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Alex Morton
Alex Morton

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How Much State is Too Much State in React?

This post was originally published on October 6, 2020 on my blog

Honestly, now that I'm getting more and more comfortable with React hooks, I think I've kind of become a woman unhinged lol.

I haven't yet jumped into custom hooks, but setting all kinds of state in my So You Think You Can France application is helping me so much in displaying all the information I need to be displayed!

Anyway, I feel like every time I need to store something, I just add in a new useState hook, but it's starting to look a little crowded in the code:

Lots of state in project code

I'll try to get to the bottom of this as I go along.

Speaking of my latest project, I'm going to write up a case study soon to explain (I know I need to, but sometimes it's just too much fun to work on the code and project itself! So let's just stick with 'soon!')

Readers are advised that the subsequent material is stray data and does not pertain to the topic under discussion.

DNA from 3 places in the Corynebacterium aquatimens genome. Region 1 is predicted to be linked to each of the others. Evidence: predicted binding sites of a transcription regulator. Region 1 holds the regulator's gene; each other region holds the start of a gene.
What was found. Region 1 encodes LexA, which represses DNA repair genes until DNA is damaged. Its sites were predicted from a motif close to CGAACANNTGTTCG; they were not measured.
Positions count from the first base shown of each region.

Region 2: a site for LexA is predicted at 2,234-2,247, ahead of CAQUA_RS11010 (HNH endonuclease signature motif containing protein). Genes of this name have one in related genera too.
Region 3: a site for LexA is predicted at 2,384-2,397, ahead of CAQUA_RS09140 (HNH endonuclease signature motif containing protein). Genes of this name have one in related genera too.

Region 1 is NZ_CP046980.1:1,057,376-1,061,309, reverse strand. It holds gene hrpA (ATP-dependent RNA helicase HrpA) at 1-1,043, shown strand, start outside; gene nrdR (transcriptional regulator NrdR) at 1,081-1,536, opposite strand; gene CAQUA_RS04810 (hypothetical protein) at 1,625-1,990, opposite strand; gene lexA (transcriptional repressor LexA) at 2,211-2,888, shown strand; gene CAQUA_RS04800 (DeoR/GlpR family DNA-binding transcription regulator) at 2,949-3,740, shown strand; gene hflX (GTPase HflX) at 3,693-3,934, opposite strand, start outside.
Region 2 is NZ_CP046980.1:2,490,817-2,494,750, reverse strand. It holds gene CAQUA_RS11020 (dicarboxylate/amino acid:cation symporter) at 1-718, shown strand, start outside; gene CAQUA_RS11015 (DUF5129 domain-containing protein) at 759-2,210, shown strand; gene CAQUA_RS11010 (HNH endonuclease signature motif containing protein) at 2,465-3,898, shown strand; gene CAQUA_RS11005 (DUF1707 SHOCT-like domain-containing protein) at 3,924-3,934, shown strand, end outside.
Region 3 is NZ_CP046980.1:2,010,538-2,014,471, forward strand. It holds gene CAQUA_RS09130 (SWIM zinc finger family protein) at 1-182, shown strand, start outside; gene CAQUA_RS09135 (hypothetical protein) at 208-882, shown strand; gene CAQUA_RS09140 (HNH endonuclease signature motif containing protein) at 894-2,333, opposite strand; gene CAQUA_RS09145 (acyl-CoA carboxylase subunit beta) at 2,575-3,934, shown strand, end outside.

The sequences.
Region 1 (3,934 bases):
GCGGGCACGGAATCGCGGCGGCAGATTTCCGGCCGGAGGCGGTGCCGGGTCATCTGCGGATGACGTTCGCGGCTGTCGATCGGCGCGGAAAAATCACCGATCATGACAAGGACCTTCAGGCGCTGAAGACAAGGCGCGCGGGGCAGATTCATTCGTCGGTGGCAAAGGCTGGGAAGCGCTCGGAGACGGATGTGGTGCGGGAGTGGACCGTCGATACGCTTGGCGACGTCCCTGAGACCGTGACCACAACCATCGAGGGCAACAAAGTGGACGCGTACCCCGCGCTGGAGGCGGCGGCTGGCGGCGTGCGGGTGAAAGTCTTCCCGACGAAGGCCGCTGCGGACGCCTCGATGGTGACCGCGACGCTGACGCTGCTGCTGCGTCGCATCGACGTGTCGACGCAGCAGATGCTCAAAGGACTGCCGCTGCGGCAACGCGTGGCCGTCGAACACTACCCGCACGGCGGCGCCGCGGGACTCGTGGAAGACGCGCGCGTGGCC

If you'd like to see the initial version of the app, you can check it out here >>

Keep in mind that the database isn't fully filled out yet, so the only cities available to be searched are 'Agen,' 'Aix-en-Provence,' and 'Bordeaux' (case-sensitive)

Also, shoutout to Netlify for the extreme ease of use! I'd heard so much about it in 'passing' and then when I actually needed something other than Github pages to deploy my React app, I decided to give it a real try.

100% happy about it!

P.S. Did you know I have a podcast with new episodes each Wednesday? Go listen right over here >>

The Ladies Code Collective Podcast cover art

Top comments (1)

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Mike Bybee • Edited

The general sentiment is that once you get beyond two or three useState calls in a component, it's time to start looking into useReducer.

A lot of this looks like a better case for server (or serverless) cache (e.g. React Query, SWR, GraphQL, AppSync, Firebase) than local state with built in hooks.